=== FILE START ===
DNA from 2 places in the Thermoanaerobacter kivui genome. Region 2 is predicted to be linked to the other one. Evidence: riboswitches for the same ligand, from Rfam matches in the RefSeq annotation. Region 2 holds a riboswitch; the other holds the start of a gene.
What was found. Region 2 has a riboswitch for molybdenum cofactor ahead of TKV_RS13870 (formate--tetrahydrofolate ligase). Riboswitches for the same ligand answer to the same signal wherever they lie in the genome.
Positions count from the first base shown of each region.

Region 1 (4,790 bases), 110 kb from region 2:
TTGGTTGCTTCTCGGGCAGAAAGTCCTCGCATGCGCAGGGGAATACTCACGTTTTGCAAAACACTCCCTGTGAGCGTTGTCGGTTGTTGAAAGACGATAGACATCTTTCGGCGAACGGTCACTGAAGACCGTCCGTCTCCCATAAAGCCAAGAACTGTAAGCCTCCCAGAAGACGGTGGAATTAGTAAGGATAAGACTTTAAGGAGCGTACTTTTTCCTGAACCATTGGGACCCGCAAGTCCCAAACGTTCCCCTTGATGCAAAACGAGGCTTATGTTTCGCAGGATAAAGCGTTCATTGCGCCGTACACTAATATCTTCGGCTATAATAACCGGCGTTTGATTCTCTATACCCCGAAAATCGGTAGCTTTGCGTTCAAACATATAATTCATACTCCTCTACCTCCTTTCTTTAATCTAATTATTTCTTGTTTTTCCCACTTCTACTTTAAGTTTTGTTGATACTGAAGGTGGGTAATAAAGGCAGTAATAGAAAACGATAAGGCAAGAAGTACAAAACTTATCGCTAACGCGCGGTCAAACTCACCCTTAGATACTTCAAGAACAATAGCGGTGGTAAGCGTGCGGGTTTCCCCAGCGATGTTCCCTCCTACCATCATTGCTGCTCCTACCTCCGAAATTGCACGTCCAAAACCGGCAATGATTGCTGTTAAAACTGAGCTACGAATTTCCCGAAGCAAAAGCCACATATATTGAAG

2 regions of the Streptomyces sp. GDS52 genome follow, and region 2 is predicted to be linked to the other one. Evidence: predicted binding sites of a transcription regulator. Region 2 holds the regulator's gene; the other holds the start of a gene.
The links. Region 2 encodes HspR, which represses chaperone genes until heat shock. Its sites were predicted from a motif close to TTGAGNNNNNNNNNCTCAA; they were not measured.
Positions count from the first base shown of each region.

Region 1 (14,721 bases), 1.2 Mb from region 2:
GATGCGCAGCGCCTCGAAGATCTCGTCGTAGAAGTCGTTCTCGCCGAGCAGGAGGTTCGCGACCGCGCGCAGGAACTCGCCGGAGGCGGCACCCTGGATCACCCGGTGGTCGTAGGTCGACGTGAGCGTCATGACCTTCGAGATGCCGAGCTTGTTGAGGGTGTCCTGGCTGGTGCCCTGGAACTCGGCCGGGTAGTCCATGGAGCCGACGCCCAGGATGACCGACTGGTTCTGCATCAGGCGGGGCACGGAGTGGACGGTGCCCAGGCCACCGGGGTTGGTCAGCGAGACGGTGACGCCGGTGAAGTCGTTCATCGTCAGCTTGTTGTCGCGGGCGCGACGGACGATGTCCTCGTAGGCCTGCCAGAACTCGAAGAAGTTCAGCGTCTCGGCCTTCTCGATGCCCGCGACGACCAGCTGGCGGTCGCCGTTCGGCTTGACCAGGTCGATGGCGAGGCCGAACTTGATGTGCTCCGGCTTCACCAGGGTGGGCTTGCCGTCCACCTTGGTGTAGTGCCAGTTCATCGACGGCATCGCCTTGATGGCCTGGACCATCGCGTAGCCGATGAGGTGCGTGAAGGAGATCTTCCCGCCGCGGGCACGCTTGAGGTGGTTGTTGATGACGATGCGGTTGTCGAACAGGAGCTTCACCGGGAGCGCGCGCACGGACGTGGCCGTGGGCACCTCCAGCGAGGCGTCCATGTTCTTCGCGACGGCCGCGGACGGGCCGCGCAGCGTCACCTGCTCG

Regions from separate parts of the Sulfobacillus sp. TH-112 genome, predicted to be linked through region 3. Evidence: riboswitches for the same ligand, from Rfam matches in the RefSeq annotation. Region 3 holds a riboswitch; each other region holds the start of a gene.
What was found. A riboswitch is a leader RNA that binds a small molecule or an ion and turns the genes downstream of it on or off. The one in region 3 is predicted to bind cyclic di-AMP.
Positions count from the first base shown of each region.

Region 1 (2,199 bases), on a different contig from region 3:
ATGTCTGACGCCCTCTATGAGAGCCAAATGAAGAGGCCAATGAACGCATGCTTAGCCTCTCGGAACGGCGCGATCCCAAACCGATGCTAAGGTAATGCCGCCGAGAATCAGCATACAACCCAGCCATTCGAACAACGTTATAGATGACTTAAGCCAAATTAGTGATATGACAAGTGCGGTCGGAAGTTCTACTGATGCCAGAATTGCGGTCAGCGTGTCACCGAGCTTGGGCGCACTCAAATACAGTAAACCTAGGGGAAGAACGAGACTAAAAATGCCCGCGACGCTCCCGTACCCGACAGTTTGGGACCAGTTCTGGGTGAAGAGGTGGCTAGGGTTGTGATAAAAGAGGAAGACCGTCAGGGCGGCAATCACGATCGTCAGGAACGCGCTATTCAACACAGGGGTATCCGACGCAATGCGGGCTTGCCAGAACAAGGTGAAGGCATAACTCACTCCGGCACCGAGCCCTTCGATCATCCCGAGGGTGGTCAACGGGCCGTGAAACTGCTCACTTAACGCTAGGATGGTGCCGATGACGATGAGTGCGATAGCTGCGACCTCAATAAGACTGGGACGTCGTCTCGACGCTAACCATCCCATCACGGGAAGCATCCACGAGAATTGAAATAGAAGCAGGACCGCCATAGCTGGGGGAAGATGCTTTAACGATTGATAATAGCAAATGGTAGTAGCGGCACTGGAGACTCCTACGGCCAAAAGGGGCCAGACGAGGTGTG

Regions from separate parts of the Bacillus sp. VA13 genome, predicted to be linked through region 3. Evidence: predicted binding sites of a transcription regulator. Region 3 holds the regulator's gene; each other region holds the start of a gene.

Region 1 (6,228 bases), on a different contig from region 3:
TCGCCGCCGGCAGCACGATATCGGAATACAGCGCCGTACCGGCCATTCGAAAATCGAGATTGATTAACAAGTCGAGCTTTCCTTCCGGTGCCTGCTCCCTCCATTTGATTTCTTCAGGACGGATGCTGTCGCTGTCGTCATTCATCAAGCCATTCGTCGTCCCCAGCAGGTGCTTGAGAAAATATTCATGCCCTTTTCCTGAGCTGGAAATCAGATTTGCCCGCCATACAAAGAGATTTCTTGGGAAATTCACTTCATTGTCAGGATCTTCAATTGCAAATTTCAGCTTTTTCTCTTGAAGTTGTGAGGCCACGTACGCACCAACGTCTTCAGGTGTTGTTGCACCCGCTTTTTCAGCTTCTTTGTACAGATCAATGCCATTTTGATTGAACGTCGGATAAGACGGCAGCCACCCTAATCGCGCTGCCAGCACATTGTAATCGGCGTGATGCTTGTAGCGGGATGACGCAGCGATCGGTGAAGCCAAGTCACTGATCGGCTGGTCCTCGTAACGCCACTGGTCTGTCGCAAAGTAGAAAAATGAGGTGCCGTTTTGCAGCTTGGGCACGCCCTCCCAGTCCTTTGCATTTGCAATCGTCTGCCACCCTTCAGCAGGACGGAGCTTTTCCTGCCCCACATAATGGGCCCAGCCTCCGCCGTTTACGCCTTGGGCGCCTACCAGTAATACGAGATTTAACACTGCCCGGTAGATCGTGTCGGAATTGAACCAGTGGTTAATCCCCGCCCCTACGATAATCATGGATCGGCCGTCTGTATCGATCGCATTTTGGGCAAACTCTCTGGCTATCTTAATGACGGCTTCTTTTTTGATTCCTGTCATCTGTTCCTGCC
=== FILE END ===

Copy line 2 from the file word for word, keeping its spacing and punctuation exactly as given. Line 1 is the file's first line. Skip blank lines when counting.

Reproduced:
What was found. Region 2 has a riboswitch for molybdenum cofactor ahead of TKV_RS13870 (formate--tetrahydrofolate ligase). Riboswitches for the same ligand answer to the same signal wherever they lie in the genome.